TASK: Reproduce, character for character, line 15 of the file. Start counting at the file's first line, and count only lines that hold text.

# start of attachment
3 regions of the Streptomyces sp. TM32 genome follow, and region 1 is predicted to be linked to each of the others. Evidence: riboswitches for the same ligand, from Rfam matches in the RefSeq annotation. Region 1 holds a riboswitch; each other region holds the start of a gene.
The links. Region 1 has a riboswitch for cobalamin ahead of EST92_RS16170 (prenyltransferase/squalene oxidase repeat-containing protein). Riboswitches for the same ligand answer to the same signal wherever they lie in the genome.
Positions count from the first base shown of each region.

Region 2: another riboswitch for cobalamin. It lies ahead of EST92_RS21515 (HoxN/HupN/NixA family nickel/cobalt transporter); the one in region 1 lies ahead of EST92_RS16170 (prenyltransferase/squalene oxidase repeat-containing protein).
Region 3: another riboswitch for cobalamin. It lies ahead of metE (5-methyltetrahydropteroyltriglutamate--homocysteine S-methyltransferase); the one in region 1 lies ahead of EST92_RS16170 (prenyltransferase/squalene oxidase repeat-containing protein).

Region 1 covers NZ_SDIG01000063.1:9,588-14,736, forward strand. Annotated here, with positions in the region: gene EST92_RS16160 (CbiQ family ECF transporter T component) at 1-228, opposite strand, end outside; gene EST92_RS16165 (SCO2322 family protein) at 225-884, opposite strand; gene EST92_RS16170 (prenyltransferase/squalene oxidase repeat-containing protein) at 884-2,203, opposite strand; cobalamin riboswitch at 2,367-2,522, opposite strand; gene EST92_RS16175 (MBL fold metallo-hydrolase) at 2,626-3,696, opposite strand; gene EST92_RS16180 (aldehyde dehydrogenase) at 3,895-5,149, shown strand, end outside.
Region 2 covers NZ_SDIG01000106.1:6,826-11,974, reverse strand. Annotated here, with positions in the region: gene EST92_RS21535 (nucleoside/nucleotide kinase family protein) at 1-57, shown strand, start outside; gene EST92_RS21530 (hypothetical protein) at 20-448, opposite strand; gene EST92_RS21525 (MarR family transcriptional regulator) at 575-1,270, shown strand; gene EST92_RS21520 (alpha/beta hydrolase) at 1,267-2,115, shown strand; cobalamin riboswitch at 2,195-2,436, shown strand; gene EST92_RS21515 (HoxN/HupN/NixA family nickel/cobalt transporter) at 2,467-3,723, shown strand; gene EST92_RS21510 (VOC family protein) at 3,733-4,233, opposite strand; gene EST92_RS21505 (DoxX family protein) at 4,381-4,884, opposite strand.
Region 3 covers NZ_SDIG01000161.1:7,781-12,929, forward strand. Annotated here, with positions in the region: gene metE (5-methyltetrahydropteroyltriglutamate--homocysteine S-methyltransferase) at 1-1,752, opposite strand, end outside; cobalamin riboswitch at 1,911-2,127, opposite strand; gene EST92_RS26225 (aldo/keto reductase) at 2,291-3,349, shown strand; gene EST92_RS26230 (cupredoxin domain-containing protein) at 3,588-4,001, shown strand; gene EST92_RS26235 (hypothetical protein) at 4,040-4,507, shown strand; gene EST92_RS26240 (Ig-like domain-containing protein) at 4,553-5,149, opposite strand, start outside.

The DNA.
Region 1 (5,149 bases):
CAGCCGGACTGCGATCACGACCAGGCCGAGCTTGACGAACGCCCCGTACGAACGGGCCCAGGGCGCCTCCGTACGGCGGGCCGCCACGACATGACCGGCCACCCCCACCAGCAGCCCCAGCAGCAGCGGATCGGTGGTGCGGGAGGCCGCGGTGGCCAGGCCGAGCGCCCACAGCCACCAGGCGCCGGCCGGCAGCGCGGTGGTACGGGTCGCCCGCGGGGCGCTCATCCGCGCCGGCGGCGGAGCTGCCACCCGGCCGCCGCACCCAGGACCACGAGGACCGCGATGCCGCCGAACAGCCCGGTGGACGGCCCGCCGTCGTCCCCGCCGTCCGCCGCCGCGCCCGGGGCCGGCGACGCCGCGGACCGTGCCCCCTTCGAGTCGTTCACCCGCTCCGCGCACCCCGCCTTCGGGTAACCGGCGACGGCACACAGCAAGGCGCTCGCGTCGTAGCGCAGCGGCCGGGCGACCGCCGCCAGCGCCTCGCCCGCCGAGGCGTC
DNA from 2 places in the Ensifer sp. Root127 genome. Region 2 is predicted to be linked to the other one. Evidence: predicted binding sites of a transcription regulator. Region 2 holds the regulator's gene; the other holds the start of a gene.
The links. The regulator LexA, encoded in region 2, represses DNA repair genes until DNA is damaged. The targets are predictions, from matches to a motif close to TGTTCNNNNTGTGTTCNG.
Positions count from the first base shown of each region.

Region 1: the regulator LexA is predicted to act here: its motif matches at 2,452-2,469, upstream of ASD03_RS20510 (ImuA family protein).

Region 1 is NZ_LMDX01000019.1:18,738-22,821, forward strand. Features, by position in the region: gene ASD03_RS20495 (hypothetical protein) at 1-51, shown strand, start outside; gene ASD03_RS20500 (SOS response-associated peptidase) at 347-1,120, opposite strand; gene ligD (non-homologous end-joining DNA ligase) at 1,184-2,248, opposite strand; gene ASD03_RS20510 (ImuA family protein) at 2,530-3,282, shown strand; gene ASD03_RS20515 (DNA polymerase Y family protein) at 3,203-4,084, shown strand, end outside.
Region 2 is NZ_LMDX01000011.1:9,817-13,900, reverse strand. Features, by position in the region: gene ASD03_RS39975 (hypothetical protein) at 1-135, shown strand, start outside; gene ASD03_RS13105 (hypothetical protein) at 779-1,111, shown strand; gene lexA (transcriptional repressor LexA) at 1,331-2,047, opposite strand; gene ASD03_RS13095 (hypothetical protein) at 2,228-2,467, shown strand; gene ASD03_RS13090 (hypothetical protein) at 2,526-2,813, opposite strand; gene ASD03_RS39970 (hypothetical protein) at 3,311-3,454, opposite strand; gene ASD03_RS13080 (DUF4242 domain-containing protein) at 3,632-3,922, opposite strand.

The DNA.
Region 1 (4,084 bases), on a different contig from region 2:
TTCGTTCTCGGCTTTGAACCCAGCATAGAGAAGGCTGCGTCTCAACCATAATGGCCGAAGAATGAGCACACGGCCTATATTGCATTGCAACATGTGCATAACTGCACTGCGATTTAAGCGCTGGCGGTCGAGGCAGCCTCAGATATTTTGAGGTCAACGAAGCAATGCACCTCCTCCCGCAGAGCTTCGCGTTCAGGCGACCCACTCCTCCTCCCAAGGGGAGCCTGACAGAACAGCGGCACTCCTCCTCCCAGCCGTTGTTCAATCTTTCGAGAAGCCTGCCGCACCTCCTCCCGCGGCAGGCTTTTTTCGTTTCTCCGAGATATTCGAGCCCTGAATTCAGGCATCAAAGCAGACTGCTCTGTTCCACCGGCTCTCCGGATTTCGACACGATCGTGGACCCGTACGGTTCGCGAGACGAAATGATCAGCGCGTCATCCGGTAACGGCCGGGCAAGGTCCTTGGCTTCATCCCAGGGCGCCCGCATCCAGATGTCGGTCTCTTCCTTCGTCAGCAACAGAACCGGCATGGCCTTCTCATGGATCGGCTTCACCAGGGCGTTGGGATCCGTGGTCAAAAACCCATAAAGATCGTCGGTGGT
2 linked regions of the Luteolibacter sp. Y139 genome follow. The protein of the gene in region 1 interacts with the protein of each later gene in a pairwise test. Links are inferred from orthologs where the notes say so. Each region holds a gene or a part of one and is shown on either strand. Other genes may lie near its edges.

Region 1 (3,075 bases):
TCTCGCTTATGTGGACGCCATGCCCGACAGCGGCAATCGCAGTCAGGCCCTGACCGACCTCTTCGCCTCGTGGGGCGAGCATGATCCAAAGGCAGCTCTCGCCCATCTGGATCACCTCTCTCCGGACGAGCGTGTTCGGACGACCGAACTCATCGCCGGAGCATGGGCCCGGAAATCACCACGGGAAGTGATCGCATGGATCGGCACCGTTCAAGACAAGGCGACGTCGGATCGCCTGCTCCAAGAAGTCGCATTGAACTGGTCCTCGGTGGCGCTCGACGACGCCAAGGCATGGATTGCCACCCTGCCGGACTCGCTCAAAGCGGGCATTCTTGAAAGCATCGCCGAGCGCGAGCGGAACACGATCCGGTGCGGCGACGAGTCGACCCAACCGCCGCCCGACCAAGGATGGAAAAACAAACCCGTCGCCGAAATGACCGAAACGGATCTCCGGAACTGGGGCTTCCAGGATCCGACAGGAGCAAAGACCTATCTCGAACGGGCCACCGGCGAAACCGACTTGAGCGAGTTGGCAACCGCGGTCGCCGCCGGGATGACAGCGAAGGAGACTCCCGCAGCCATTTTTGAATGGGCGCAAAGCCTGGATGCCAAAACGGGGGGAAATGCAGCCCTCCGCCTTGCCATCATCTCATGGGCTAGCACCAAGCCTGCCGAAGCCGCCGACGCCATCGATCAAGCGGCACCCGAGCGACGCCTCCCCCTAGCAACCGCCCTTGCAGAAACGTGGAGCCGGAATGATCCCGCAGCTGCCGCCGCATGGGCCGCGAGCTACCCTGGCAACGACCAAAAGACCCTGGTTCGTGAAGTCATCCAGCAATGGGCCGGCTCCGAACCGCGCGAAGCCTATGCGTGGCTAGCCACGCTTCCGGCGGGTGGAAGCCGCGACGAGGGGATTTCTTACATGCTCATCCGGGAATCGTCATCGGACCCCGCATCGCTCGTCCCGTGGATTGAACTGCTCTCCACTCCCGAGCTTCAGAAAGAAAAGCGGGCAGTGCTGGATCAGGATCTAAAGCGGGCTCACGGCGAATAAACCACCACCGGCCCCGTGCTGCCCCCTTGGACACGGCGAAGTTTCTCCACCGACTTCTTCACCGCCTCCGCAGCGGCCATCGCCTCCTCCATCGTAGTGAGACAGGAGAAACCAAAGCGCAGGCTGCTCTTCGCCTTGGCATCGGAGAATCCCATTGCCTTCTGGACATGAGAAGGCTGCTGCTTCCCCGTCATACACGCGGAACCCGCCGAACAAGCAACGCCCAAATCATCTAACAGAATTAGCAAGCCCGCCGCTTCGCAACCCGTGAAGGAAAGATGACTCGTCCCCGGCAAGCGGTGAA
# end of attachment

Region 1: the regulator LexA is predicted to act here: its motif matches at 2,452-2,469, upstream of ASD03_RS20510 (ImuA family protein).